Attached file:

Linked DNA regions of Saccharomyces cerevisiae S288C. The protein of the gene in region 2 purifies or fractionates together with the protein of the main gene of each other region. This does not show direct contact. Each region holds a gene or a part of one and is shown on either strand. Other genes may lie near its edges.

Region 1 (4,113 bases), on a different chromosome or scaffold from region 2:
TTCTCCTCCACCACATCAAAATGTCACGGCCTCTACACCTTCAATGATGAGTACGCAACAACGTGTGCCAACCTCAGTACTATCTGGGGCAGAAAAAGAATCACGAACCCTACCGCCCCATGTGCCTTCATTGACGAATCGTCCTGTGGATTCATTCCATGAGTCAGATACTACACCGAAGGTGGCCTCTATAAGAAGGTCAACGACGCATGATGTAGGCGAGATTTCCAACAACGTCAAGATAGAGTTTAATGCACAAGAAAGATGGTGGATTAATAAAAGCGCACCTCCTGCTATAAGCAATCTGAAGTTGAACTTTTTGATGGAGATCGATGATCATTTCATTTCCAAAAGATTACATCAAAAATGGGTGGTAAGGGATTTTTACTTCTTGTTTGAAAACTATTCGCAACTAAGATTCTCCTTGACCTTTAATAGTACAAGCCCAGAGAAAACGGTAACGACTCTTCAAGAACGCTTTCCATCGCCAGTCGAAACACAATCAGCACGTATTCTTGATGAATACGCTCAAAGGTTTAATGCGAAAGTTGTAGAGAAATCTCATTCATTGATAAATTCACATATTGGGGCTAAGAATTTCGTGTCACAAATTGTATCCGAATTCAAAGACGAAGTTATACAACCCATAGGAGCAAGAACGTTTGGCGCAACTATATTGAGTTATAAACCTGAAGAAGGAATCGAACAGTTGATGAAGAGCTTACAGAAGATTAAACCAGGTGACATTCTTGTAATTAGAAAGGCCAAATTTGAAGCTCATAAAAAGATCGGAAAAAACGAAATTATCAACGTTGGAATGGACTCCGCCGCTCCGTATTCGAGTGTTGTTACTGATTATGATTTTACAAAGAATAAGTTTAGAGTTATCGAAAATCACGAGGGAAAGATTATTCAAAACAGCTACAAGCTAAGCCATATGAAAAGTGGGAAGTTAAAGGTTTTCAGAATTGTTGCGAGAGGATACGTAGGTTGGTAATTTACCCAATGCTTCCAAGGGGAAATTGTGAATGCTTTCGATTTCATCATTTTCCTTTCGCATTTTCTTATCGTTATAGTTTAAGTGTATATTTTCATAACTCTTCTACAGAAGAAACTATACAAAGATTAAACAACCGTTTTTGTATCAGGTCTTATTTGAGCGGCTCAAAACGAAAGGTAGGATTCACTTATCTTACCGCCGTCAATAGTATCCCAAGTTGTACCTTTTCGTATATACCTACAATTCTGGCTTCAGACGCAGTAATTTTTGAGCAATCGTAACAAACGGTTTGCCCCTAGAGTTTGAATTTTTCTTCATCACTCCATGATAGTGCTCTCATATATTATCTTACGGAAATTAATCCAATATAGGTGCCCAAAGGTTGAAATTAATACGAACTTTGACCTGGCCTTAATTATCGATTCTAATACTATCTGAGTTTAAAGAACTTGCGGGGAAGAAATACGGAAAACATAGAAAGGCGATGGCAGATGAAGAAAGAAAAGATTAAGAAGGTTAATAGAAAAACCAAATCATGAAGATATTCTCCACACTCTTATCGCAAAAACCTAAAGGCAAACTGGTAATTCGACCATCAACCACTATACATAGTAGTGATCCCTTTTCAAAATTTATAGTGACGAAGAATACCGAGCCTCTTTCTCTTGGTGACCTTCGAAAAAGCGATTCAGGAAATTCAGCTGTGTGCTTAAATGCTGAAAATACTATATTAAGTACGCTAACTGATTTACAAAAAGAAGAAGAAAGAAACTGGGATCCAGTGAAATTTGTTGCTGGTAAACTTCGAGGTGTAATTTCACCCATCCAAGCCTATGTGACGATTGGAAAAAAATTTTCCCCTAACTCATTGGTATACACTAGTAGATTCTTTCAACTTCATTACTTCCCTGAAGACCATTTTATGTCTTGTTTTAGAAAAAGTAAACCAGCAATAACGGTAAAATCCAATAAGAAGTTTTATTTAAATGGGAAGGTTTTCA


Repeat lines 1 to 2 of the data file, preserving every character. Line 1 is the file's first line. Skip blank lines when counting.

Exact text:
Linked DNA regions of Saccharomyces cerevisiae S288C. The protein of the gene in region 2 purifies or fractionates together with the protein of the main gene of each other region. This does not show direct contact. Each region holds a gene or a part of one and is shown on either strand. Other genes may lie near its edges.

Region 1 (4,113 bases), on a different chromosome or scaffold from region 2: